It is well-known that victims of bullying can have higher risks of future health and social problems. However, different victims experience a broad range of responses and some may not suffer at all. Researchers felt this implied there might be factors that could protect against some consequences of bullying. In a study of over 6,000 adolescents in Japan, they found a strong candidate in the moderation of what is known as emotional competence.
Cyberbullying is not a new phenomenon, but as the world becomes more dependent on online communication, it does become a greater threat. Lead author Yuhei Urano, Associate Professor Ryu Takizawa and Professor Haruhiko Shimoyama from the Department of Clinical Psychology at the University of Tokyo and their team investigated protective factors for the adverse effects of cyberbullying victimisation. They analysed data from 6,403 adolescents aged 12 to 18 (1,925 male, 4,478 female) for their study.
‘We chose users of a social networking app as participants of the study, because they were likely to experience more online interactions than others,” said Urano. “The surveys explored instances of cyberbullying victimisation and a cross section of other personal and social information. These allowed us to investigate whether the ability to handle emotions, called emotional competence, correlated with the severity of the repercussions of cyberbullying.”=’
What the researchers found may at first seem counter-intuitive, but after careful analysis, their results showed that higher emotional skills were not always associated with better mental health; they may actually make things worse depending on the social context. It depends on the individual’s specific emotional competence, defined as the ability to identify, understand, express, regulate and use emotions. There is intrapersonal emotional competence, the ability to handle one’s own emotions, and interpersonal emotional competence, the ability to handle others’ emotions.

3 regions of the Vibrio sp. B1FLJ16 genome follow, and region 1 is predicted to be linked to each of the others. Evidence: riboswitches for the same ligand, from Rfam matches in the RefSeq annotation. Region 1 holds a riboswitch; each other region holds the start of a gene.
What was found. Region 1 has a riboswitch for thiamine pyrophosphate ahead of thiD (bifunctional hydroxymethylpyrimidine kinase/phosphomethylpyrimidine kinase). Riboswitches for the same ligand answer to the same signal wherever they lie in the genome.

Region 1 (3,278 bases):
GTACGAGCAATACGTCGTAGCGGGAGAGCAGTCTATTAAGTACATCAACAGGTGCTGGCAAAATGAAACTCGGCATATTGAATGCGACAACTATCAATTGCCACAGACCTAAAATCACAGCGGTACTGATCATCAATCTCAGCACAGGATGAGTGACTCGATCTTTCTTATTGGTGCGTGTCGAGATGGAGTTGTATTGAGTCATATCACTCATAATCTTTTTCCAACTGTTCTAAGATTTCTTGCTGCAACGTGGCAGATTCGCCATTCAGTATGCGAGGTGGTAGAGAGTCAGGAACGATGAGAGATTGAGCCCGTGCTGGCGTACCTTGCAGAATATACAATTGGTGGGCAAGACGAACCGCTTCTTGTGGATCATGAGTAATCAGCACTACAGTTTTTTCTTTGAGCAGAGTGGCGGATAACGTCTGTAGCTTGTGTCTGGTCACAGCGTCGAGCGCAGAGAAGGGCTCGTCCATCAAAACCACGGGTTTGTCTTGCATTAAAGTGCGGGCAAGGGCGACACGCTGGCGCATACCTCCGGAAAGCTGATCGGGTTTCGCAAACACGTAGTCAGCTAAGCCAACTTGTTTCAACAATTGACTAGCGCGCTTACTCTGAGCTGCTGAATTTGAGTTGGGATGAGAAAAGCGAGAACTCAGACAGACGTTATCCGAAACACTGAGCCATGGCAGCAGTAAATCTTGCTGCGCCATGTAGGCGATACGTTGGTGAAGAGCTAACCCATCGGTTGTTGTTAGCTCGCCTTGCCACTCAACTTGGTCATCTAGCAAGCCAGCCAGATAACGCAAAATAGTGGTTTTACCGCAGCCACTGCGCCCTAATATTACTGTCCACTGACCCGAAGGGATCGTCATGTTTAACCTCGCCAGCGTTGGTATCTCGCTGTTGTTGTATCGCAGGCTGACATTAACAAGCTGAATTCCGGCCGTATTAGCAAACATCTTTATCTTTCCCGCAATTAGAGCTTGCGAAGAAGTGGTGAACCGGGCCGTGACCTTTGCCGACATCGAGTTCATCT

‘We thought that intrapersonal emotional competence showed buffering effects against cyberbullying, because the ability to handle one’s own emotions is known to have a positive impact on our mental health,” said Urano. “On the other hand, we thought interpersonal emotional competence showed the opposite effect. Because the ability to understand emotional states in others may encourage individuals to dwell on the bully’s intentions.’
The researchers hope this study could pave the way to investigations about the different roles of intrapersonal and interpersonal emotional competence, both the positive and negative effects they may have. However, given the inherent complexity of the topic in question, they suggest that in order to correctly determine the causal relationships behind their results, more longitudinal studies should be conducted in the future.
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